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Developmental co-ordination disorder (DCD) (dyspraxia in children)

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Developmental co-ordination disorder (DCD), also known as dyspraxia, in children

Developmental co-ordination disorder (DCD), also known as dyspraxia, is a condition affecting physical co-ordination. It causes a child to perform less well than expected in daily activities for their age, and appear to move clumsily.

DCD is thought to be around 3 or 4 times more common in boys than girls, and the condition sometimes runs in families (1)

  • affects between 5% to 6% of the paediatric population and is characterised by impaired motor proficiency, which interferes with the performance of activities of daily life, academic/school-based activities, leisure and play (2)
  • for a diagnosis of DCD, these motor proficiency difficulties cannot be explained by other neurological conditions that affect movement (2)

Terminology Dyspraxia or DCD?

  • while many people in the UK use the term dyspraxia to refer to the difficulties with movement and co-ordination that first develop in young children, this term is used less often by healthcare professionals (1)
    • instead, most healthcare professionals use the term developmental co-ordination disorder (DCD) to describe the condition
    • this term is generally preferred by healthcare professionals because dyspraxia can have several meanings
      • for example, dyspraxia can be used to describe movement difficulties that happen later in life because of damage to the brain, such as from a stroke or head injury
      • at all ages, dyspraxia can be congenital or acquired (3)
  • occasionally healthcare professionals may also use the term specific developmental disorder of motor function (SDDMF) to refer to DCD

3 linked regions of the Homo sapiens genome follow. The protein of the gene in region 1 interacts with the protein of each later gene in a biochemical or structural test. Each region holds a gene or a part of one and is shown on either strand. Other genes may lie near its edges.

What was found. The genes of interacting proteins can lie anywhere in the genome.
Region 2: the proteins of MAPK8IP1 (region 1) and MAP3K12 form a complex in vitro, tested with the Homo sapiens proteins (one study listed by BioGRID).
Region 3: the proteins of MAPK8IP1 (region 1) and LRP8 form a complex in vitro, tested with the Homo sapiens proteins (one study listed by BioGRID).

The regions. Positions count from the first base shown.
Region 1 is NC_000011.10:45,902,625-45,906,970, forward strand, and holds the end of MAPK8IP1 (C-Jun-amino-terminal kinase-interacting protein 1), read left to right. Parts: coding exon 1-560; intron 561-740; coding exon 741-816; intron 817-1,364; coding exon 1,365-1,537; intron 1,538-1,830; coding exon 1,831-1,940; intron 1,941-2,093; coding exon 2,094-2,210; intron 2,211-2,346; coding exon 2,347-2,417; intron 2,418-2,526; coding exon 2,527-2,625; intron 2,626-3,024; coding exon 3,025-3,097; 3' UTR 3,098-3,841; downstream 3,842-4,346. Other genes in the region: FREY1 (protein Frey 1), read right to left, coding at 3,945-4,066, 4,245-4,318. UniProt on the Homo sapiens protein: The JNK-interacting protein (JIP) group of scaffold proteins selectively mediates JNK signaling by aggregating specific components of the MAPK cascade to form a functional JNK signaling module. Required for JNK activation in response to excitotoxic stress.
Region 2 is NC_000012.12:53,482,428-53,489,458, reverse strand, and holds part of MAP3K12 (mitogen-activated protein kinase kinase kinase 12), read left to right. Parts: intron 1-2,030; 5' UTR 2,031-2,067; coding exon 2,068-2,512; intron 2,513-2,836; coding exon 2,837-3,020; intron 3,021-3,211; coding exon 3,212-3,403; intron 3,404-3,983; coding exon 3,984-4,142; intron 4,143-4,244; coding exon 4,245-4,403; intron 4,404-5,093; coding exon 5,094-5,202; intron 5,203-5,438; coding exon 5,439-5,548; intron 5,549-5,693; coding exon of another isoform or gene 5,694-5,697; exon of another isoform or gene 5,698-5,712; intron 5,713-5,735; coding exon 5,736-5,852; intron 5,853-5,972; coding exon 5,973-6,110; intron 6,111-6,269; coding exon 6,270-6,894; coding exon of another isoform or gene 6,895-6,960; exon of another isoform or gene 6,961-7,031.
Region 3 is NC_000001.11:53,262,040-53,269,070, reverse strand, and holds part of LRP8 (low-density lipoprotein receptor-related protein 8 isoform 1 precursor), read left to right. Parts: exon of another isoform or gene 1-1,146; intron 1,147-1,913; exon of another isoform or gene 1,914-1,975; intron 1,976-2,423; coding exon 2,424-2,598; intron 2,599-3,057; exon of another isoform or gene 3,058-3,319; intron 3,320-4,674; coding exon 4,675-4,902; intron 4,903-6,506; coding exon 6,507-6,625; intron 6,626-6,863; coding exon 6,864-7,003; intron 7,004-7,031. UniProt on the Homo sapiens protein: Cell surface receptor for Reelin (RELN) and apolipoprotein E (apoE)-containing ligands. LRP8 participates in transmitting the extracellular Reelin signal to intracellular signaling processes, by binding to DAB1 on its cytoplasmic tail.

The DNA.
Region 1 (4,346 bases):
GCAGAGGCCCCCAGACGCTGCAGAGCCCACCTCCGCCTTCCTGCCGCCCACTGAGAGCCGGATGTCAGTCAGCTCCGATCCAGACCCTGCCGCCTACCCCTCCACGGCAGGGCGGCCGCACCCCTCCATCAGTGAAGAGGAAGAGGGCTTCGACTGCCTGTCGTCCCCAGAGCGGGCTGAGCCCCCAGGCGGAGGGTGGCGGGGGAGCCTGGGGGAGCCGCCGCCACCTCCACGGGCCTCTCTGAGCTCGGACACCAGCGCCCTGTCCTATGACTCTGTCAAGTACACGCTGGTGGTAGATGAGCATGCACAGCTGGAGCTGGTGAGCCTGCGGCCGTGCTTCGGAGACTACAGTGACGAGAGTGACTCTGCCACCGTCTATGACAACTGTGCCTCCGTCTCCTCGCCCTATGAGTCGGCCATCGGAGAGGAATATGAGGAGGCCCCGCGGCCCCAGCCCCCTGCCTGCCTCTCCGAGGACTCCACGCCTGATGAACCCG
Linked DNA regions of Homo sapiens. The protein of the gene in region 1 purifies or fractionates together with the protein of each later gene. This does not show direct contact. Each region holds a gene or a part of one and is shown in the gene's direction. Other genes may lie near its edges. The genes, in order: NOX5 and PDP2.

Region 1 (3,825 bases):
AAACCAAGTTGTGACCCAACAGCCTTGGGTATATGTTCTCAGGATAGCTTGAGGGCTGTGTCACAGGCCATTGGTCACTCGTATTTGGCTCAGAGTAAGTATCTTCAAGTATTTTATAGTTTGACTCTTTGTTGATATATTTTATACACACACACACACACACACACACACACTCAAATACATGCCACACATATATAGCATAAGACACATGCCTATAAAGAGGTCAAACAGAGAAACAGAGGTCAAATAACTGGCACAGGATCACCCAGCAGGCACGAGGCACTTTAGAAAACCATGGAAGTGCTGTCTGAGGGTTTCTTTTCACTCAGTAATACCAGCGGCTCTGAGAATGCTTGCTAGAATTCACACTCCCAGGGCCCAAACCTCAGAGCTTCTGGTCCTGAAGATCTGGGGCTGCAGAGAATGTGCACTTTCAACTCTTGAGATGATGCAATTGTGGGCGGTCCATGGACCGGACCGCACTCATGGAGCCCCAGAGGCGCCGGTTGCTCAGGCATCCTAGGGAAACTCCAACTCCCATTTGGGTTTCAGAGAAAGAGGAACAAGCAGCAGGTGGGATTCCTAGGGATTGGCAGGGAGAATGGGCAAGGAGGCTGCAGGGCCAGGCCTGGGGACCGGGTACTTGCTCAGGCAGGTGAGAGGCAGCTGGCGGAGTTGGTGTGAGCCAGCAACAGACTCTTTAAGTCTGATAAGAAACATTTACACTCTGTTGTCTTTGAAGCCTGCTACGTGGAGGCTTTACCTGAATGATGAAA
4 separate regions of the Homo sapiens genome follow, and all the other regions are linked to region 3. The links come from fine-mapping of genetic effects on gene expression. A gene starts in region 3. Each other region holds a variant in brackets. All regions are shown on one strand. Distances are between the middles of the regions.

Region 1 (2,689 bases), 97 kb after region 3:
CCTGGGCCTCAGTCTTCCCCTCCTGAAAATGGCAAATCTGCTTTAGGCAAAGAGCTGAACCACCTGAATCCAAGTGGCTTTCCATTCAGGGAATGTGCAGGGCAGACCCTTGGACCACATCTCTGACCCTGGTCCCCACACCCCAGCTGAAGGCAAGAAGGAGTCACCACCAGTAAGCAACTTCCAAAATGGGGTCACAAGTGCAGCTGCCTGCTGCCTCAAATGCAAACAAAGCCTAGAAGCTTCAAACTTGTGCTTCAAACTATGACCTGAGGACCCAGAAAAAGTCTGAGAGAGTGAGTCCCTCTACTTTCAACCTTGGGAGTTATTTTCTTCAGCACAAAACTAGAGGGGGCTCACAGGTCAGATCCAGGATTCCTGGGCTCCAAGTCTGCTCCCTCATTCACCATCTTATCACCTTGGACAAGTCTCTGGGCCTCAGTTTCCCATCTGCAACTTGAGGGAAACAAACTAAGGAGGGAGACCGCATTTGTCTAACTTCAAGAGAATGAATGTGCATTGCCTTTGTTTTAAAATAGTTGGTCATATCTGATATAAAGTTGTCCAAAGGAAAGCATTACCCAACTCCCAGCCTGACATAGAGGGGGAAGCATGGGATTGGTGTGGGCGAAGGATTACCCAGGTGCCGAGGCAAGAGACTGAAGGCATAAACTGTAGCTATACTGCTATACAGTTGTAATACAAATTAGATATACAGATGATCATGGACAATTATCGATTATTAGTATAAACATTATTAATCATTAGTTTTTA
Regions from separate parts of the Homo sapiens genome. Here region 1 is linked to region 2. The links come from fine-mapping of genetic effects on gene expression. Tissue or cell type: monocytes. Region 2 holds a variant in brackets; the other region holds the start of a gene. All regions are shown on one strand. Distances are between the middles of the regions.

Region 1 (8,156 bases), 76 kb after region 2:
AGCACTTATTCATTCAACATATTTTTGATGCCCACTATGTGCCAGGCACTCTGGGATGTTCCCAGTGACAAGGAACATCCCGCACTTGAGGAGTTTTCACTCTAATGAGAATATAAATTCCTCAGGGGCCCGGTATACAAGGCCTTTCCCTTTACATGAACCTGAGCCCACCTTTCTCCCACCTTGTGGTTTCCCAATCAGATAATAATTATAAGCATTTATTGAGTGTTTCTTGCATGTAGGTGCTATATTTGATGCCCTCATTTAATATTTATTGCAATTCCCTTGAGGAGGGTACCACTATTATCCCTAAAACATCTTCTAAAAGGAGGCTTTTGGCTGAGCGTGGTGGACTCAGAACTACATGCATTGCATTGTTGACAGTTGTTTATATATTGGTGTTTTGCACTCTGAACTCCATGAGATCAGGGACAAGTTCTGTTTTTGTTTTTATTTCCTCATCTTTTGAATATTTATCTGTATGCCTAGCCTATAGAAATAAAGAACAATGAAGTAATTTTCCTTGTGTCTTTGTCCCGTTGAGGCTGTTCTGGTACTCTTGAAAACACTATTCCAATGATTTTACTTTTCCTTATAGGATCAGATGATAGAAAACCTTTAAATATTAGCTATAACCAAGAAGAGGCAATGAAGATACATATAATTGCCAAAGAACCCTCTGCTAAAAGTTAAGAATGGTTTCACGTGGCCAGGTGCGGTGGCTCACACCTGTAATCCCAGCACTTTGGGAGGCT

Symptoms of DCD in children

  • early developmental milestones of crawling, walking, self-feeding and dressing may be delayed in young children with DCD
  • drawing, writing and performance in sports are also usually behind what is expected for their age
  • although signs of the condition are present from an early age, children vary widely in their rate of development
  • means a definite diagnosis of DCD does not usually happen until a child with the condition is 5 years old or more (1)
  • it is noted that the pattern of a young person's difficulties often changes over time as performance expectations increase and the environments in which young people live and study become more complex (4)
    • young children need help to get dressed for example, but we expect older children to manage independently

Causes of DCD

  • doing co-ordinated movements is a complex process that involves many different nerves and parts of the brain
  • any problem in this process could potentially lead to difficulties with movement and co-ordination
  • it's not usually clear why co-ordination doesn't develop as well as other abilities in children with DCD
  • however, a number of risk factors that can increase a child's likelihood of developing DCD have been identified. These include:
    • being born prematurely, before the 37th week of pregnancy
    • being born with a low birth weight
    • having a family history of DCD, although it is not clear exactly which genes may be involved in the condition
    • the mother drinking alcohol or taking illegal drugs while pregnant

Treatment of DCD

  • there is no cure for DCD, but a number of therapies can help children to manage their problems. These include:
    • being taught ways of do activities they find difficult, such as breaking down difficult movements into smaller parts and practicing them regularly
    • adapting tasks to make them easier, such as using special grips on pens and pencils so they are easier to hold

  • although DCD does not affect how intelligent a child is, it can make it more difficult for them to learn and they may need extra help to keep up at school
  • treatment for DCD will be tailored to your child and usually involves a number of different healthcare professionals working together
  • although the physical co-ordination of a child with DCD will remain below average, this often becomes less of a problem as they get older
  • however, difficulties in school – particularly producing written work – can become much more prominent and require extra help from parents and teachers
  • for more information about treating DCD in children.


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